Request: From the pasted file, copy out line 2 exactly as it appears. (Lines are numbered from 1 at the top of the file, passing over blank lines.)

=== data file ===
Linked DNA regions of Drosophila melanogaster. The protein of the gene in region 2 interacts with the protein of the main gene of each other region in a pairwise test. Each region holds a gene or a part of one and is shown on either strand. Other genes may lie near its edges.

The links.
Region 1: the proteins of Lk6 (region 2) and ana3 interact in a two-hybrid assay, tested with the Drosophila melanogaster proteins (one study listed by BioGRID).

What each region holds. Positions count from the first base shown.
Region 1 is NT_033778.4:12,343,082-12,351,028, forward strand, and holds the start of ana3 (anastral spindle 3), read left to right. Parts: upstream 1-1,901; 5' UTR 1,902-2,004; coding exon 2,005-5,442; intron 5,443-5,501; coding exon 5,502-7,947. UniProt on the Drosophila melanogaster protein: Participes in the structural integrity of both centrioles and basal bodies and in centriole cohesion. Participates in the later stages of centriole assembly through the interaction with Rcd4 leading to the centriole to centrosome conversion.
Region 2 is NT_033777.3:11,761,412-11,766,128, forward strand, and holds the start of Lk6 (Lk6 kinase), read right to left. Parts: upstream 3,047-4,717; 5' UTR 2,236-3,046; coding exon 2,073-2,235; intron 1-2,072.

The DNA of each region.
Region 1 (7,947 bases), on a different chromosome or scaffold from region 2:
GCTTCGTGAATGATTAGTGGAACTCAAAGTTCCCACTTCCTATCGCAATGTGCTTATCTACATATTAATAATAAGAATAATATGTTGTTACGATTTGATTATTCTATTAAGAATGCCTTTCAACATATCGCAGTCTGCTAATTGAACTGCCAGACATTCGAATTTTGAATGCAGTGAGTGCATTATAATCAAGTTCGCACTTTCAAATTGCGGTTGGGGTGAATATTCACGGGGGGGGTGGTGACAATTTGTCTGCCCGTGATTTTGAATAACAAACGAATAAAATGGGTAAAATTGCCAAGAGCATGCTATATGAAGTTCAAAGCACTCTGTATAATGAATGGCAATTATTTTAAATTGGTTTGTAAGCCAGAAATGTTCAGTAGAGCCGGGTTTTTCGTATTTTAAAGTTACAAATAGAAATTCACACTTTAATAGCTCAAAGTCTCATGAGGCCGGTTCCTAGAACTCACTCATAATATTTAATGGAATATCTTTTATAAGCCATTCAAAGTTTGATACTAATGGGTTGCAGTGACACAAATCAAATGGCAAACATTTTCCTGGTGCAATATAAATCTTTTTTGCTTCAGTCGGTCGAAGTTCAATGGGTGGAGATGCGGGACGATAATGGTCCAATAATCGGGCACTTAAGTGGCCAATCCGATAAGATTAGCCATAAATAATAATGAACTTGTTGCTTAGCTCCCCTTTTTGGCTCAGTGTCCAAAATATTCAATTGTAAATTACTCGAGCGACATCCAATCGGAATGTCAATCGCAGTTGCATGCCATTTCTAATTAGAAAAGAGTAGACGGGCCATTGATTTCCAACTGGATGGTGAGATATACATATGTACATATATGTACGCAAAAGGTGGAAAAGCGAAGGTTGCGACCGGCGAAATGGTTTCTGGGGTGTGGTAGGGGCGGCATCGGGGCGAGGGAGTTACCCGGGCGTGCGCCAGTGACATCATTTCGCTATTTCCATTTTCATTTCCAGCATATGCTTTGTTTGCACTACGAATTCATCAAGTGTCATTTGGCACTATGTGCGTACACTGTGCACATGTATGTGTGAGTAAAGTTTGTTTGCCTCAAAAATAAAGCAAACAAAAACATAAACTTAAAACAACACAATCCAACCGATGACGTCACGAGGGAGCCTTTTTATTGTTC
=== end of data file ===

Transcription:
The links.